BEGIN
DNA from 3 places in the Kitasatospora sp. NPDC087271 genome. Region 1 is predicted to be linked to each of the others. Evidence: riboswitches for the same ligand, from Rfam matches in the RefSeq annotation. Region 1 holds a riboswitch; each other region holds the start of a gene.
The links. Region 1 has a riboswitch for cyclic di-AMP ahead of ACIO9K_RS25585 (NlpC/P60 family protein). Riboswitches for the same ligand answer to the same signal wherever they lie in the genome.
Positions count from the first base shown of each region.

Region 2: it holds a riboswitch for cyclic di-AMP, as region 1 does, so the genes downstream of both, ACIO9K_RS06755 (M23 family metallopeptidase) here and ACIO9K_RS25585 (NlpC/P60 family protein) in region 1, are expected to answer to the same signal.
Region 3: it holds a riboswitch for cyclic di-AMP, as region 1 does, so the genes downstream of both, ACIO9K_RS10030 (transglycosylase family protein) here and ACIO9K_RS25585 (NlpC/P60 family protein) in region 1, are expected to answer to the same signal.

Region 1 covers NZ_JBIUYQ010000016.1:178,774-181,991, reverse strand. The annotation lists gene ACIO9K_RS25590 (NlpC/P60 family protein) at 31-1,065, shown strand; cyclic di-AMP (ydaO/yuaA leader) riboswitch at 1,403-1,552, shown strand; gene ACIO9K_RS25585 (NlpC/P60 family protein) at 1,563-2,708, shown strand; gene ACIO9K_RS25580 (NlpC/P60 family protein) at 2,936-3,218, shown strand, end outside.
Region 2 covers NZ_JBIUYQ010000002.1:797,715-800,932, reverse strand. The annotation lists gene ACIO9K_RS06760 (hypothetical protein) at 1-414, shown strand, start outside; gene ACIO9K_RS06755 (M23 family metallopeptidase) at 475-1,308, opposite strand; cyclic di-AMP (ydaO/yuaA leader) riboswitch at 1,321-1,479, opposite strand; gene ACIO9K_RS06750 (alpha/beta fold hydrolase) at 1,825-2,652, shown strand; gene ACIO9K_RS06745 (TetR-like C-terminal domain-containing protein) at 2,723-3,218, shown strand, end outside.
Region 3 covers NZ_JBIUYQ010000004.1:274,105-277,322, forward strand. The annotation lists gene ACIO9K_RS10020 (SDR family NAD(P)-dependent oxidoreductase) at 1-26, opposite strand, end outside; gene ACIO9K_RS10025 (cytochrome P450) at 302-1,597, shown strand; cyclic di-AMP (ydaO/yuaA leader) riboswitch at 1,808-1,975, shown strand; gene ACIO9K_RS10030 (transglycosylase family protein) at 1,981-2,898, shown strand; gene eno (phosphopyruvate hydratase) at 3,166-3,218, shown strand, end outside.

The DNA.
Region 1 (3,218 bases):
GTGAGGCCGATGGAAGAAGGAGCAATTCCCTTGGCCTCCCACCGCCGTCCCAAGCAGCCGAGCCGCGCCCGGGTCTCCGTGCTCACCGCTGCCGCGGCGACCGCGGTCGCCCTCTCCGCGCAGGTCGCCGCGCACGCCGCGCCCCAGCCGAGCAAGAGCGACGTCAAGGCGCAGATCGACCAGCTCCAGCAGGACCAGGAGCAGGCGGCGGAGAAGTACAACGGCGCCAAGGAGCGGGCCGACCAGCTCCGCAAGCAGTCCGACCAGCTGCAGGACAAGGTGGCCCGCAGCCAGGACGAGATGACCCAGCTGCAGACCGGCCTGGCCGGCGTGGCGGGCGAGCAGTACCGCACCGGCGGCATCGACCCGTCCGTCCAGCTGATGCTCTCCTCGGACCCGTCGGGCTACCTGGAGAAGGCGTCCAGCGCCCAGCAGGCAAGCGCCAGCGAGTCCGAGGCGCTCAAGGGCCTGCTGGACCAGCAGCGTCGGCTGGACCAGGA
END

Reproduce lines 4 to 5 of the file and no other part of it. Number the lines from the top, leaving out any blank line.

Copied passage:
Region 2: it holds a riboswitch for cyclic di-AMP, as region 1 does, so the genes downstream of both, ACIO9K_RS06755 (M23 family metallopeptidase) here and ACIO9K_RS25585 (NlpC/P60 family protein) in region 1, are expected to answer to the same signal.
Region 3: it holds a riboswitch for cyclic di-AMP, as region 1 does, so the genes downstream of both, ACIO9K_RS10030 (transglycosylase family protein) here and ACIO9K_RS25585 (NlpC/P60 family protein) in region 1, are expected to answer to the same signal.